The Perfect Weapon (1991)

perfectweapon

It’s sad that Jeff Speakman was never able to obtain a full fledged career in Hollywood as an action star, because while his style of martial arts isn’t flashy, it certainly is fantastic to watch. Speakman had real charisma and passable acting chops to put him at the league of Van Damme and Dolph Lundgren. It just never panned out. As a debut action film, “Perfect Weapon” is a fun and serviceable action film about redemption and revenge that Speakman carries on his own with flying colors. I wish we’d seen much higher budget fare with his later action vehicles, but at least his breakout is entertaining.

Speakman plays Jeff Sanders, a master of kenpo who’s spent most of his life trying to forget his terrible past in his home town with his family. A typical construction worker, he re-visits his old sensei Kim, who is having trouble with the local Korean mafia. Traveling back home, he remembers why he left, and sets out on a plan of revenge when, in an effort to help his mentor, results in his murder. Sanders now has to rely on his own resources to find the men that committed the murder, all the while touching base with his younger brother who is now heading the investigation and insists he go back home. Much of the film is based around the character Sanders thinking back to why he originally left, and they provide some interesting back story for Sanders, who’s revealed to be more of an anti-hero. This rings true during the flashbacks of Jeff training in kenpo, and eventually misusing it to fight a bully in his school that results in a vicious confrontation.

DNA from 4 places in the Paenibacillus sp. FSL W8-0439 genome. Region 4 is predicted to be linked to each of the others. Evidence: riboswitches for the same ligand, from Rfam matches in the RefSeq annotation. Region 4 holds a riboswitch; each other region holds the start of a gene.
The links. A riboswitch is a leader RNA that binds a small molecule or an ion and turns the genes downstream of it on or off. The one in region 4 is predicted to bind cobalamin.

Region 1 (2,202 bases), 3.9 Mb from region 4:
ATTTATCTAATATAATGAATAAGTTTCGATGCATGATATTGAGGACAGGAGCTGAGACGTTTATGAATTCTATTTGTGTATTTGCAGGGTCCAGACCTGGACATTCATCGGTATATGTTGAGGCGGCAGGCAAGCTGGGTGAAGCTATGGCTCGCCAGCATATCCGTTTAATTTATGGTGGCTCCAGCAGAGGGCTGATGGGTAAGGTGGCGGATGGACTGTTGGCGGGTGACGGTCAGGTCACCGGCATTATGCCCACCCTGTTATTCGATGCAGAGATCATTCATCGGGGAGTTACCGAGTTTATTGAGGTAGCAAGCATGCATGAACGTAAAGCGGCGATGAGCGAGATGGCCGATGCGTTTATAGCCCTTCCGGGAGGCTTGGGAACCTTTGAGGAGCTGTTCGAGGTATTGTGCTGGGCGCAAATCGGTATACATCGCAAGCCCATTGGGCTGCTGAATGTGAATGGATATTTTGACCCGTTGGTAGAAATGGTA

Speakman gives the character of Sanders a considerable empathy that makes it easy for audiences to root for him, and he’s able to form a very respectable protagonist. There are also very good supporting performances from Dantes Basco, Toru Tanaka, Mako, and Mariska Hargitay, the latter of whom is a gorgeous long lost friend of Jeff’s. The choreography is also pretty excellent, as Speakman engages in some truly dazzling fight scenes. The best of the bunch is Sanders’ rumble in a dojo, where he battles three martial arts experts in an effort to gain information about a local gang member’s hideout. Speakman really explodes with a great screen presence and it would have been great to see him show up in larger scale action pictures. That said, while “The Perfect Weapon” isn’t the most explosive of film debuts but it’s still a strong and entertaining martial arts action entry.